The Eisenia fetida test was performed according to EN ISO 8692. One-hundred percent waste tires + control was used. Three containers with 500 g dry weight waste or control soil were prepared, and 10 adult worms with clitellum (300–400 mg) were placed into each container the next day. Food (5 g of dry ground cow manure) was added weekly on the soil surface. The survival and reproduction (the number of cocoons and juveniles) were evaluated after 4 weeks and 8 weeks (the reproduction) by manual counting. The test was carried out at (20 ± 2) °C and under 16:8 light–dark cycles.
The EN ISO 20079 Lactuca sativa soil test was implemented for 100% waste tires + control. Three containers with 100 g dry weight waste or soil were prepared, and 10 pre-germinated seeds (<1 mm long) were introduced into each container the same day. The prolongation of roots was measured after 7 days. The test was carried out at (20 ± 2) °C and under dark.
The Sinapis alba filter paper test was carried out according to EN ISO 6341. A 100% waste eluate + control aquatic solution enriched with nutrients according to the relevant standard was tested. Three Petri dishes with filter paper were moistened by 10 mL of the eluate or control water, and 10 pre-germinated seeds (<1 mm long) were introduced into each dish. The prolongation of roots was measured after 3 days. The test was carried out at (20 ± 2) °C and under dark.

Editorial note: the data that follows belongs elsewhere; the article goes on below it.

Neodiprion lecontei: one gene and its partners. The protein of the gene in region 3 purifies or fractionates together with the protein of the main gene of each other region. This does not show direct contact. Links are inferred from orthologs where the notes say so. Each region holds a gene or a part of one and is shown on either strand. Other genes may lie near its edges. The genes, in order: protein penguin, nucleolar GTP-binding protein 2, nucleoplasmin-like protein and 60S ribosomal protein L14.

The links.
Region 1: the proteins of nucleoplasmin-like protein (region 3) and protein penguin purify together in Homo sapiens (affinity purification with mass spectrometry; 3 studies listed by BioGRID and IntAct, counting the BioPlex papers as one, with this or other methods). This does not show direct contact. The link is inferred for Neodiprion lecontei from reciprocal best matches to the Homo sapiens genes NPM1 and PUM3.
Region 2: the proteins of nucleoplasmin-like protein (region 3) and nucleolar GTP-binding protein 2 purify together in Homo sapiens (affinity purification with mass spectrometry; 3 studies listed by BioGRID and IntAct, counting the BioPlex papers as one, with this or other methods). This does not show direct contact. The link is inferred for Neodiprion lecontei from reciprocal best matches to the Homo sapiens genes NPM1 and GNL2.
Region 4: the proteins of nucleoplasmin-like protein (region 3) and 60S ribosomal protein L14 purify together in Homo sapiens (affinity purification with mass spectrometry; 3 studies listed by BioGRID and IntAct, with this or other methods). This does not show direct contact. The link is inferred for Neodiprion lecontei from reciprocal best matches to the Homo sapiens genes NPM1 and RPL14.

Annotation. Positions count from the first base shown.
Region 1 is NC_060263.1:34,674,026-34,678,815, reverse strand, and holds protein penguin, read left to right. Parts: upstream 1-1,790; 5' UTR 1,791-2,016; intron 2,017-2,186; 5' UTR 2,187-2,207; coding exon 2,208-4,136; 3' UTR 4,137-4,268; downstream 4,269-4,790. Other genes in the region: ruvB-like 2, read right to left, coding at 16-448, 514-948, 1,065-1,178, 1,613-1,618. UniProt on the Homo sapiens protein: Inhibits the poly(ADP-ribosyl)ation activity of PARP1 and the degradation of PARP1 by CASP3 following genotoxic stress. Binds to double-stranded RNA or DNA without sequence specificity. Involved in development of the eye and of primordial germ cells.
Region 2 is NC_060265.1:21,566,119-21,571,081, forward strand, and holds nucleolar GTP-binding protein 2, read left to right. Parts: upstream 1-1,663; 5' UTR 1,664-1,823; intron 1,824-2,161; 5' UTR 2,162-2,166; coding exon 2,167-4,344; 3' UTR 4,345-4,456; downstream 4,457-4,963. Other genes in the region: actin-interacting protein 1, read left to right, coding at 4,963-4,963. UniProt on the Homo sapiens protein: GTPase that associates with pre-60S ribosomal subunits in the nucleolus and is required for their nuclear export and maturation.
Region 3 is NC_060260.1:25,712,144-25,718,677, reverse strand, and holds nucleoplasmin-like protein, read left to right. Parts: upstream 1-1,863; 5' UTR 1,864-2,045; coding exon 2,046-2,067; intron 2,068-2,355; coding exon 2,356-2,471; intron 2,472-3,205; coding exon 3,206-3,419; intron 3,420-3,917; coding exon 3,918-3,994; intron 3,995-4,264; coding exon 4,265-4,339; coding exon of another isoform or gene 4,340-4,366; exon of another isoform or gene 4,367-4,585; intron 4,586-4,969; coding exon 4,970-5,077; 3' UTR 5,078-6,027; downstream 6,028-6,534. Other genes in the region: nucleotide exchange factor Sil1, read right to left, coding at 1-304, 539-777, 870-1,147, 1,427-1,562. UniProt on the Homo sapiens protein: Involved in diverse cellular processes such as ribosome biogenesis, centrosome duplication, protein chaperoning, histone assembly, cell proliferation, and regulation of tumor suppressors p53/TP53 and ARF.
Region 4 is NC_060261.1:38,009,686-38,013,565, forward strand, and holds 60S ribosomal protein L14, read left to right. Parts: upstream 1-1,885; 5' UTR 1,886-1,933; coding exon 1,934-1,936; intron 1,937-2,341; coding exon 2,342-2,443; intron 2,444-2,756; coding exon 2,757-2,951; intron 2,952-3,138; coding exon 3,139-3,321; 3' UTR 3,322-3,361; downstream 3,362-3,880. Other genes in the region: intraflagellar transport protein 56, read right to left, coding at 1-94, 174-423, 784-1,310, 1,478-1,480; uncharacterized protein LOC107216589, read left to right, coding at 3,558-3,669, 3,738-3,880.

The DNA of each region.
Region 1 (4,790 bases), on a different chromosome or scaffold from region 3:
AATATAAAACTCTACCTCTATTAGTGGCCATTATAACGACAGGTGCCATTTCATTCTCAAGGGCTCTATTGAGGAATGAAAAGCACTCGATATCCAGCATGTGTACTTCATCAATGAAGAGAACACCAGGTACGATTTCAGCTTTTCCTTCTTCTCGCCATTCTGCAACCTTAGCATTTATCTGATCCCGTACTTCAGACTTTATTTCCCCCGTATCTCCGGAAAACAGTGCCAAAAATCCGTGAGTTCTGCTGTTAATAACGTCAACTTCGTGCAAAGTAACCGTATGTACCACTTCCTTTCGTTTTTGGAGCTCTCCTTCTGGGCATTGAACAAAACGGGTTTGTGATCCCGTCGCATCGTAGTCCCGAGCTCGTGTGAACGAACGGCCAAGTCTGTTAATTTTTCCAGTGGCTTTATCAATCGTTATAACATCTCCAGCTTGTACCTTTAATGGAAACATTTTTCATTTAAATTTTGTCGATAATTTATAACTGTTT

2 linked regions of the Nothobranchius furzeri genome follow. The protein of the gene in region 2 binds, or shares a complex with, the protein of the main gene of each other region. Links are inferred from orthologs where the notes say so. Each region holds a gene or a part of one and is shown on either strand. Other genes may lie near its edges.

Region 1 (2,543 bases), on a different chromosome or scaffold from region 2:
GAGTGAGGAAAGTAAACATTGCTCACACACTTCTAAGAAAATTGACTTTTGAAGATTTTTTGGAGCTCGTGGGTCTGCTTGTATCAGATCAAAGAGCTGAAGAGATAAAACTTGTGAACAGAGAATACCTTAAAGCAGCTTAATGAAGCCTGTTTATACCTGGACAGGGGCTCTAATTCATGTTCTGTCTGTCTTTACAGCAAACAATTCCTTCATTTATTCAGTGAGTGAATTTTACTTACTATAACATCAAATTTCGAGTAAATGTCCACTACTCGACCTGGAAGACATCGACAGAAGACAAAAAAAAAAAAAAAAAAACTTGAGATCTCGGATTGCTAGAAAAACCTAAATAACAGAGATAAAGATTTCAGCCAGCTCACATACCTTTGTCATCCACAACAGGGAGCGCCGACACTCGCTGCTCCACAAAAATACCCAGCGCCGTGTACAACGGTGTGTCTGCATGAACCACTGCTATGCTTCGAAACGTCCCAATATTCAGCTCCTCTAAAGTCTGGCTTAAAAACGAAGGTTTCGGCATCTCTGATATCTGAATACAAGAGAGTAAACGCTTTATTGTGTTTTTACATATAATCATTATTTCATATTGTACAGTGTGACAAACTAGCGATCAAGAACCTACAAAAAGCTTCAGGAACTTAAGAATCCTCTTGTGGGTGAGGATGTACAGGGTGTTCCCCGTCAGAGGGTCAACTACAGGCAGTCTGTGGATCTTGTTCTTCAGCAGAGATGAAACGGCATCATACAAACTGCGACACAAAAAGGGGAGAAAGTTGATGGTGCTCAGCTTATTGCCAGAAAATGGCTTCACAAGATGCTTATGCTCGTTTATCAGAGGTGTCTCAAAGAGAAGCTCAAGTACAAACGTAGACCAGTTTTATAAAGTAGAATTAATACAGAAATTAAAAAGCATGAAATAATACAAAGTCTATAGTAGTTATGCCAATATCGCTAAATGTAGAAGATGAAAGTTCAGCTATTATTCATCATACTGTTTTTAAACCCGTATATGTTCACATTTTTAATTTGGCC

The Daphnia magna immobilization test was performed according to OECD guideline (2006). A 100% waste eluate + control aquatic solution enriched with nutrients according to the relevant standard was used. Three test vessels were filled with 100 mL of the solution, and 10 less-than-24 h old daphnids were placed into each vessel. The immobilization and mortality of daphnids were measured after 24 and 48 h. The test was carried out at (20 ± 2) °C and under a 16:8 light–dark cycle.
The OECD guidelines were used for the Lemna minor growth test. A 100% waste eluate + control aquatic solution enriched with nutrients according to the relevant standard was analyzed. Three test vessels were filled with 100 mL of the solution, and 3–4 duckweeds were introduced into each vessel. The specific growth rate of duckweeds was measured after 7 days. The test was carried out at (20 ± 2) °C and under 16:8 light–dark cycle.
The Desmodesmus subspicatus growth test was performed according to Shoji et al. (2008). A 100% waste eluate + control aquatic solution enriched with nutrients according to the relevant standard was used. Three test vessels filled with 25 mL of the solution and algal inoculum corresponding to 10,000 cells/mL were placed into each vessel. The specific growth rate of algae was measured after 3 days. The test was carried out at (22 ± 2) °C and under a 16:8 light–dark cycle.